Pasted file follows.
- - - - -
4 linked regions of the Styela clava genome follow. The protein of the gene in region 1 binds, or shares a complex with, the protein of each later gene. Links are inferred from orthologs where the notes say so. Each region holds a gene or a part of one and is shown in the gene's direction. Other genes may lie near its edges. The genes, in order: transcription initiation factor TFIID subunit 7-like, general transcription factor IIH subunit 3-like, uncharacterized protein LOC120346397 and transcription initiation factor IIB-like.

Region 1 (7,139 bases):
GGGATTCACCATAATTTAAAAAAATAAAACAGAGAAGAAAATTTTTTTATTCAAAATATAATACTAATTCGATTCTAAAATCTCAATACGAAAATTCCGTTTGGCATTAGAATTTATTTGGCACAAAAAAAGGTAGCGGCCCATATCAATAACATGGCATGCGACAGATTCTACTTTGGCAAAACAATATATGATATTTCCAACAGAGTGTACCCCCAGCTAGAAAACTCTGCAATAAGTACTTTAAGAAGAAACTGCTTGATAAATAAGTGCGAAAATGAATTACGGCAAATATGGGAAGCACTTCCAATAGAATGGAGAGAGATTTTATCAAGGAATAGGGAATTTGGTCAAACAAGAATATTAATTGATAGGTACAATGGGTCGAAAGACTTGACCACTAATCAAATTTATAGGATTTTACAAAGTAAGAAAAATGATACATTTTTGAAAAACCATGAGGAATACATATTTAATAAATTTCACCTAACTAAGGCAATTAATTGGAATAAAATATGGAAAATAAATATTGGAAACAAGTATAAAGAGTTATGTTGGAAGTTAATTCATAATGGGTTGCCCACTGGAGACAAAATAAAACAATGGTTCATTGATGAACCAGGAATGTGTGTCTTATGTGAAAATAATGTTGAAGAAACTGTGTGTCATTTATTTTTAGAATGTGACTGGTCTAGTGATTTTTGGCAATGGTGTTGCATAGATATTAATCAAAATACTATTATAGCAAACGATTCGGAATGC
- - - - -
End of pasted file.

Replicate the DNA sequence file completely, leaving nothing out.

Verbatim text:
4 linked regions of the Styela clava genome follow. The protein of the gene in region 1 binds, or shares a complex with, the protein of each later gene. Links are inferred from orthologs where the notes say so. Each region holds a gene or a part of one and is shown in the gene's direction. Other genes may lie near its edges. The genes, in order: transcription initiation factor TFIID subunit 7-like, general transcription factor IIH subunit 3-like, uncharacterized protein LOC120346397 and transcription initiation factor IIB-like.

Region 1 (7,139 bases):
GGGATTCACCATAATTTAAAAAAATAAAACAGAGAAGAAAATTTTTTTATTCAAAATATAATACTAATTCGATTCTAAAATCTCAATACGAAAATTCCGTTTGGCATTAGAATTTATTTGGCACAAAAAAAGGTAGCGGCCCATATCAATAACATGGCATGCGACAGATTCTACTTTGGCAAAACAATATATGATATTTCCAACAGAGTGTACCCCCAGCTAGAAAACTCTGCAATAAGTACTTTAAGAAGAAACTGCTTGATAAATAAGTGCGAAAATGAATTACGGCAAATATGGGAAGCACTTCCAATAGAATGGAGAGAGATTTTATCAAGGAATAGGGAATTTGGTCAAACAAGAATATTAATTGATAGGTACAATGGGTCGAAAGACTTGACCACTAATCAAATTTATAGGATTTTACAAAGTAAGAAAAATGATACATTTTTGAAAAACCATGAGGAATACATATTTAATAAATTTCACCTAACTAAGGCAATTAATTGGAATAAAATATGGAAAATAAATATTGGAAACAAGTATAAAGAGTTATGTTGGAAGTTAATTCATAATGGGTTGCCCACTGGAGACAAAATAAAACAATGGTTCATTGATGAACCAGGAATGTGTGTCTTATGTGAAAATAATGTTGAAGAAACTGTGTGTCATTTATTTTTAGAATGTGACTGGTCTAGTGATTTTTGGCAATGGTGTTGCATAGATATTAATCAAAATACTATTATAGCAAACGATTCGGAATGC